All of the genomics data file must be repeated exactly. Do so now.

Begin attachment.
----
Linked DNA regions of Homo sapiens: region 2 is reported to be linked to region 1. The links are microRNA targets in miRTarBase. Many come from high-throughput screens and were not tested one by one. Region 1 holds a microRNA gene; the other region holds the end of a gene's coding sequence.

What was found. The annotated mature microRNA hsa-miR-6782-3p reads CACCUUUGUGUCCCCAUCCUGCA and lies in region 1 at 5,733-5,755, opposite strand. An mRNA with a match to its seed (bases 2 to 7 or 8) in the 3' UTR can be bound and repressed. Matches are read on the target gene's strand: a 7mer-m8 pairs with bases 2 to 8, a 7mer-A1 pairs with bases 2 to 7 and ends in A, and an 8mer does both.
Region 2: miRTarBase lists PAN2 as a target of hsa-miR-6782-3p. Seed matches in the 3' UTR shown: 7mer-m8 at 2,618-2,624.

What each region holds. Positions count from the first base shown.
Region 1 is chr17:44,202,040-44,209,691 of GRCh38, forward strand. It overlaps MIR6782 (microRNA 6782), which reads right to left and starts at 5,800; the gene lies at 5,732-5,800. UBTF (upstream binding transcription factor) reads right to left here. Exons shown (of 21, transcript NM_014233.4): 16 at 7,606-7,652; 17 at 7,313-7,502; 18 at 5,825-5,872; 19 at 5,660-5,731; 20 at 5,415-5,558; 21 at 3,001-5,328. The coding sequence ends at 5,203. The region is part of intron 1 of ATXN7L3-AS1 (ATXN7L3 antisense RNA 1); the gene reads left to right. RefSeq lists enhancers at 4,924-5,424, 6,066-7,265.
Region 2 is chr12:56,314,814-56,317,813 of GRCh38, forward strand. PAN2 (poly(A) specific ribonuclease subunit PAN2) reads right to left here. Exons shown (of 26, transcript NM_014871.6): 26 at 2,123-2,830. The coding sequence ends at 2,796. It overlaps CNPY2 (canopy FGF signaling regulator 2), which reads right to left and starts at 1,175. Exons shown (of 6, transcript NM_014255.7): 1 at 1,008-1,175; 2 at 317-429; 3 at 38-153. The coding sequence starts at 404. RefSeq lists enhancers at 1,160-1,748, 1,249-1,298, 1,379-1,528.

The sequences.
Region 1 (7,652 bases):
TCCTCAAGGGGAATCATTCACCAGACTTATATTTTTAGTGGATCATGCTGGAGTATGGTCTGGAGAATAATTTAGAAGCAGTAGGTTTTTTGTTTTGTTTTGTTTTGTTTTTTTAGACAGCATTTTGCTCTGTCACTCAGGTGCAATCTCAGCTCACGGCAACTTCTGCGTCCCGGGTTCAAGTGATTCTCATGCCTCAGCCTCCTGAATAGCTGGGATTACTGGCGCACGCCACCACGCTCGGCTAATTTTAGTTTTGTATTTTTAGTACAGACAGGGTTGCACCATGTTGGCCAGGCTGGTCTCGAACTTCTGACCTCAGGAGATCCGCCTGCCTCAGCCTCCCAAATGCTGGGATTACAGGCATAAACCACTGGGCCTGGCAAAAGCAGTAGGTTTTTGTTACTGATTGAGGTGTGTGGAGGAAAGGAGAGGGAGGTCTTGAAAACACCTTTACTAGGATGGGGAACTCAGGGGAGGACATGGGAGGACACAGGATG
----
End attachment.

Linked DNA regions of Homo sapiens: region 2 is reported to be linked to region 1. The links are microRNA targets in miRTarBase. Many come from high-throughput screens and were not tested one by one. Region 1 holds a microRNA gene; the other region holds the end of a gene's coding sequence.

What was found. The annotated mature microRNA hsa-miR-6782-3p reads CACCUUUGUGUCCCCAUCCUGCA and lies in region 1 at 5,733-5,755, opposite strand. An mRNA with a match to its seed (bases 2 to 7 or 8) in the 3' UTR can be bound and repressed. Matches are read on the target gene's strand: a 7mer-m8 pairs with bases 2 to 8, a 7mer-A1 pairs with bases 2 to 7 and ends in A, and an 8mer does both.
Region 2: miRTarBase lists PAN2 as a target of hsa-miR-6782-3p. Seed matches in the 3' UTR shown: 7mer-m8 at 2,618-2,624.

What each region holds. Positions count from the first base shown.
Region 1 is chr17:44,202,040-44,209,691 of GRCh38, forward strand. It overlaps MIR6782 (microRNA 6782), which reads right to left and starts at 5,800; the gene lies at 5,732-5,800. UBTF (upstream binding transcription factor) reads right to left here. Exons shown (of 21, transcript NM_014233.4): 16 at 7,606-7,652; 17 at 7,313-7,502; 18 at 5,825-5,872; 19 at 5,660-5,731; 20 at 5,415-5,558; 21 at 3,001-5,328. The coding sequence ends at 5,203. The region is part of intron 1 of ATXN7L3-AS1 (ATXN7L3 antisense RNA 1); the gene reads left to right. RefSeq lists enhancers at 4,924-5,424, 6,066-7,265.
Region 2 is chr12:56,314,814-56,317,813 of GRCh38, forward strand. PAN2 (poly(A) specific ribonuclease subunit PAN2) reads right to left here. Exons shown (of 26, transcript NM_014871.6): 26 at 2,123-2,830. The coding sequence ends at 2,796. It overlaps CNPY2 (canopy FGF signaling regulator 2), which reads right to left and starts at 1,175. Exons shown (of 6, transcript NM_014255.7): 1 at 1,008-1,175; 2 at 317-429; 3 at 38-153. The coding sequence starts at 404. RefSeq lists enhancers at 1,160-1,748, 1,249-1,298, 1,379-1,528.

The sequences.
Region 1 (7,652 bases):
TCCTCAAGGGGAATCATTCACCAGACTTATATTTTTAGTGGATCATGCTGGAGTATGGTCTGGAGAATAATTTAGAAGCAGTAGGTTTTTTGTTTTGTTTTGTTTTGTTTTTTTAGACAGCATTTTGCTCTGTCACTCAGGTGCAATCTCAGCTCACGGCAACTTCTGCGTCCCGGGTTCAAGTGATTCTCATGCCTCAGCCTCCTGAATAGCTGGGATTACTGGCGCACGCCACCACGCTCGGCTAATTTTAGTTTTGTATTTTTAGTACAGACAGGGTTGCACCATGTTGGCCAGGCTGGTCTCGAACTTCTGACCTCAGGAGATCCGCCTGCCTCAGCCTCCCAAATGCTGGGATTACAGGCATAAACCACTGGGCCTGGCAAAAGCAGTAGGTTTTTGTTACTGATTGAGGTGTGTGGAGGAAAGGAGAGGGAGGTCTTGAAAACACCTTTACTAGGATGGGGAACTCAGGGGAGGACATGGGAGGACACAGGATG